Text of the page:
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Street Harassment is Still a Problem in Houston, Despite Fewer Pedestrians

Street Harassment is Still a Problem in Houston, Despite Fewer Pedestrians

Hollaback bannerFrom an unwelcome passing remark from a stranger to more overt cat calls, we discuss street harassment in Houston, with area psychologist Dr. Michael Winters, and Hermie Escamilla, Director of Hollaback Houston, a local chapter of a global network of activists who seek to highlight what harassment looks like in public spaces.

While Houston isn’t the most active walking city, that doesn’t mean such harassment doesn’t happen here.

About the Author

Michael Hagerty

Michael HagertyMichael Hagerty is the Senior Producer for Houston Matters. He has a degree in journalism from Abilene Christian University and has served as news director for NPR and PBS stations around Texas and The West, including: KUNR-FM in Reno, Nev.; KNPB-TV in Reno, Nev.; and KWBU-TV/FM in Waco, Texas. He got his start on the air as a college student hosting Morning Edition at KACU-FM in Abilene, Texas. A native of the Chicago area and an avid Cubs fan, Michael spent four seasons as the public address announcer for the Reno Aces, the Triple-A affiliate of the Arizona Diamondbacks.View all posts by Michael Hagerty →

  1. JoeJoe11-11-2014

    If we deserve to be protected from comments, then what about panhandlers (who can be aggressive at times), evangelists with pamphlets, and”offensive” activists (anti-abortion activists, Westboro Baptist Church toting around signs that say “God Hates Fags”)?

    Urban streets are free spaces—not gated communities with a rigid set of bylaws. And the First Amendment applies as well. According to Hollaback’s mission statement, the group is hoping to find a way to inspire legislators and the police to take action. They’re vague about what precise actions they have in mind. But Northwestern Professor Laura Beth Nielsen is not vague at all. She wants a law prohibiting, “uninvited harassing speech or actions targeted towards individuals in public spaces on the basis of sex,” because it would “weigh in on the side of equality.” Equality? Harassment can happen anywhere, but it is more common in economically deprived neighborhoods. Such a law could cause poor men, especially Latino and African American and working class white men—to be targeted by police.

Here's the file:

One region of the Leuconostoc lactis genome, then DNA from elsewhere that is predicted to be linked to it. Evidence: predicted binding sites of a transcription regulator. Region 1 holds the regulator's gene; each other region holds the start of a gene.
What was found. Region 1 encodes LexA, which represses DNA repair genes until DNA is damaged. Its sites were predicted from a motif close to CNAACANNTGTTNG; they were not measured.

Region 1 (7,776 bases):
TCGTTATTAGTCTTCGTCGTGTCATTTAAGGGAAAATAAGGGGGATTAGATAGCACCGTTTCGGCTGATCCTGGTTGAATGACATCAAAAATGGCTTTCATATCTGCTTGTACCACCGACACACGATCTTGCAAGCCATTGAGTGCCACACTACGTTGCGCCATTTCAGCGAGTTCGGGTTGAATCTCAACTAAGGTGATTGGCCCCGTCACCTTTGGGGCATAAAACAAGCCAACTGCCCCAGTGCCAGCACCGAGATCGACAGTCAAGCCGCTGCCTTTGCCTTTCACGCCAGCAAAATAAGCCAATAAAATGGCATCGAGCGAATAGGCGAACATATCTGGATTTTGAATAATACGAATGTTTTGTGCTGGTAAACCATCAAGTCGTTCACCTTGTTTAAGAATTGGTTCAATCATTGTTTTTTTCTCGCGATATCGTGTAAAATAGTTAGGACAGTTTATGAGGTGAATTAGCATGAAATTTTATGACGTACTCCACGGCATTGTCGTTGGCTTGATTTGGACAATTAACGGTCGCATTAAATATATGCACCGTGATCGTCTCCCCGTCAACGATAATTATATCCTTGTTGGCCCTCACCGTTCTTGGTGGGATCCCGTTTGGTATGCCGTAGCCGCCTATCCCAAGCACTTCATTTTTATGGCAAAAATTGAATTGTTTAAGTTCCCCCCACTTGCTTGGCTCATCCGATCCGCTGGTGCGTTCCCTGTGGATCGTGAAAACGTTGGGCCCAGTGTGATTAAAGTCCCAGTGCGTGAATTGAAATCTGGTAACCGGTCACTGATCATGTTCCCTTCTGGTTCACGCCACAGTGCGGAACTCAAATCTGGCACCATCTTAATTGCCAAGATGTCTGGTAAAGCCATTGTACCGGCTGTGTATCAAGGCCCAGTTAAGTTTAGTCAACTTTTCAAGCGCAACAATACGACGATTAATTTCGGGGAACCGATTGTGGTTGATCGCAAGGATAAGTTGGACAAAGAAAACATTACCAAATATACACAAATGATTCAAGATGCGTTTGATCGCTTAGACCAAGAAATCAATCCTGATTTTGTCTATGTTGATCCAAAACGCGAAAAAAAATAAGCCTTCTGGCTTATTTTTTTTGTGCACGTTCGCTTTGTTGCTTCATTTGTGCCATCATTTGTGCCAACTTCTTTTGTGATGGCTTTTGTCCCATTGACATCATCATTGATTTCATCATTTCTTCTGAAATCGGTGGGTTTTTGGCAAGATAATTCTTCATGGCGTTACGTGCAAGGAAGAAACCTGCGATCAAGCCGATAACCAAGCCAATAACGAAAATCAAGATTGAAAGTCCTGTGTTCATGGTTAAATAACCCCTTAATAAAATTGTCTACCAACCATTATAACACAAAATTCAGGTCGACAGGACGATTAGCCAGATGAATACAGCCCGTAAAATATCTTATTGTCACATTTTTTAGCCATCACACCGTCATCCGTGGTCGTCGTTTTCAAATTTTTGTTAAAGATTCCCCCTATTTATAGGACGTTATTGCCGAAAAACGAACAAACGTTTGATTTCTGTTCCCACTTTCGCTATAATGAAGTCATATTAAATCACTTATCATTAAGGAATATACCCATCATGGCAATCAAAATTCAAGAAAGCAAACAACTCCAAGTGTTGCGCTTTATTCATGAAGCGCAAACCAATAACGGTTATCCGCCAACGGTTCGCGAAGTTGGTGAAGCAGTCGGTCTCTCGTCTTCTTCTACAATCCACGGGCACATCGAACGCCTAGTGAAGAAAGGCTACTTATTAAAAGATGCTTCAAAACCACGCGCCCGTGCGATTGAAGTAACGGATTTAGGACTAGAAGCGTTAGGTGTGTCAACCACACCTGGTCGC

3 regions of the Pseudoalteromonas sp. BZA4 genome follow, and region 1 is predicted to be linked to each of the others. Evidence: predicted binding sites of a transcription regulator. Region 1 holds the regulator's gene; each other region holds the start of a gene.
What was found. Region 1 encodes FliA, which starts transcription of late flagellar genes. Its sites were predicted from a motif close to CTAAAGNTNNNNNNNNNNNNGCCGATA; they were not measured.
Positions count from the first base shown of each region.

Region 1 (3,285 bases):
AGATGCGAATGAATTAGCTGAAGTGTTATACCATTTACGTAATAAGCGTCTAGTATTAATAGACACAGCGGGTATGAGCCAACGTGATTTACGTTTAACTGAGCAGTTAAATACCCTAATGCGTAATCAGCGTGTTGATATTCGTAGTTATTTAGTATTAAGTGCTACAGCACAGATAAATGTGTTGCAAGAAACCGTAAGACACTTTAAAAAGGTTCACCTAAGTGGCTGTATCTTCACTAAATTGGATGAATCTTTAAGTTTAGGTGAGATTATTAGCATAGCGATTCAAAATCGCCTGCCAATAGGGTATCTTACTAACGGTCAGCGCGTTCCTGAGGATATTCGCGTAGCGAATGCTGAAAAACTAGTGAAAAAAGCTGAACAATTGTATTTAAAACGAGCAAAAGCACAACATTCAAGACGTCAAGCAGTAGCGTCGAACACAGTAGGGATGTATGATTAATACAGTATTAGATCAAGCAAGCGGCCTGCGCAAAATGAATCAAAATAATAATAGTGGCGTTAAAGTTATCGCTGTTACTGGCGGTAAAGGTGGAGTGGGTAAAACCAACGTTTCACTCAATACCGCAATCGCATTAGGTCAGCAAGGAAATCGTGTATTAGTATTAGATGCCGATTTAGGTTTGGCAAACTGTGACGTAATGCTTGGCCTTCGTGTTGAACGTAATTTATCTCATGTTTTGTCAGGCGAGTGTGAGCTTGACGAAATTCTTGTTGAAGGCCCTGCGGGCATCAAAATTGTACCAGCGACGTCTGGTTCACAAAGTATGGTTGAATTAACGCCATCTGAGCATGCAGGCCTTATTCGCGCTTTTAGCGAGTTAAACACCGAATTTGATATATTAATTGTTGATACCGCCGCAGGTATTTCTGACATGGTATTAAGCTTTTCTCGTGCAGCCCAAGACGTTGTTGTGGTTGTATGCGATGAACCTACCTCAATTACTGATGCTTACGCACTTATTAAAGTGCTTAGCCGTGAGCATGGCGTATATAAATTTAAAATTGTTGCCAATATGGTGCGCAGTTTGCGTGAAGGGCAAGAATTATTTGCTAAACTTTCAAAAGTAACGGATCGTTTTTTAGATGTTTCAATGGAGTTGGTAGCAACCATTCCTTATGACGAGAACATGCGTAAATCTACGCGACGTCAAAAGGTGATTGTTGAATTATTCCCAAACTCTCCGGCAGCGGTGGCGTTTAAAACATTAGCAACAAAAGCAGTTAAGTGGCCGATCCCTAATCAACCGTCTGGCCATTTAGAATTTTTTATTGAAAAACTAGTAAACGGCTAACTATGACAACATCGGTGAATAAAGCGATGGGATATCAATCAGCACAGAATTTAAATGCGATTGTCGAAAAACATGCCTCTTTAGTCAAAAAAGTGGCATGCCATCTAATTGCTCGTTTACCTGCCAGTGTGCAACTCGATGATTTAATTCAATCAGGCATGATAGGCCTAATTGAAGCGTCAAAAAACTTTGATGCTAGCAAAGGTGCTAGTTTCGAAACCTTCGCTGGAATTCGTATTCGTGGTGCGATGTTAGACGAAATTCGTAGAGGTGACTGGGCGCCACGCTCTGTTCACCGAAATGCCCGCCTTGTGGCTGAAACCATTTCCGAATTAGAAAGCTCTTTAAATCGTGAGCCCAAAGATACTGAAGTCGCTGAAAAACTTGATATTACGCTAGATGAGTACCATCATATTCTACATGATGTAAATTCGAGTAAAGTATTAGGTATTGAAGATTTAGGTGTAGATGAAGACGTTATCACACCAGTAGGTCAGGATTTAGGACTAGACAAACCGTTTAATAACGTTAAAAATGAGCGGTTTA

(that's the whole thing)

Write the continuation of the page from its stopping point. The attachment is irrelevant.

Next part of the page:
Thank you for alerting me that a chapter of this advertisement agency, Hollaback, exists in Houston. I will be fighting any of their actions they put forth in the court of law that inhibits the First Amendment, which I presume will be all of them.

    • kylejackkylejack11-12-2014

      You don’t seem to be very informed on Hollaback aside from what you just read in a mission statement. They’ve been engaged in an information campaign for a while now. Go ahead and check, they’re not putting forward legislative proposals that would violate the First Amendment. Professor Laura Beth Nielsen speaks for herself, not for Hollaback.

      • JoeJoe11-12-2014

        They aren’t but they wish to do so in the future. Perhaps you are the one who is not informed.

        A quick glance at their about page tells you all you need to know:


        ” Your story will redefine safety in your community—it will inspire legislators, the police, and other authorities to take this issue seriously – to approach it with sensitivity, and to create policies that make everyone feel safe.”

        and working with community members and legislators to develop responses to street harassment.

        Engage elected officials: We present collected and mapped data to elected officials and policymakers in areas experiencing high incidences of street harassment and will engage legislators to work with our trained leaders to address street harassment in their communities.”

        the professor mentioned isn’t a random professor, her books are promoted on Hollaback’s website. This is no coincidence, Hollaback and the professor’s views align.


        The problem with these laws is they can be abused to profile minorities like other similar types of laws do (not basing a stop on reasonable suspicion and so forth…).

        What is most alarming about the mission statement is the “mapped data” …”Hello officer, just calling to say that here is where all the minorities are please stop and frisk them before I go out to lunch through that area thanks officers!!”

        • kylejackkylejack11-12-2014

          There are many tools available to a legislator, not just bans on things. For just one example, a PSA could be funded in a particular area discouraging street harassment. The map is protected free speech, people just trying to coordinate to determine where the problem is most pervasive.

      • dickerindickerin03-24-2015

        Great video. I love strong, smart women.

    • CaraCara04-07-2015

      There is a line between free speech and harassment, which is too often ignored. I agree that any attempt to control the latter needs to be specific enough to avoid violating the First Amendment. Still, there should be a way to allow people to express their opinions, while protecting the right of innocent bystanders to go about their business in peace, without feeling threatened.

  2. MakenzieMakenzie11-12-2014

    Thank you for this segment and thank you Hermie for all the work you do to bring awareness to street harassment in Houston! I’m a runner and a commuter cyclist. I experience unwelcome comments, inappropriate looks, and had people follow me. Street harassment is scary and uncomfortable!

  3. dickerindickerin03-24-2015

    There are worthy causes out there… find one.

    • stopitstopitstopitstopitstopitstopit03-04-2016

      Yeah, like how about pedestrian safety? Biker safety? Heck, even driver safety?! Houston is a mad house!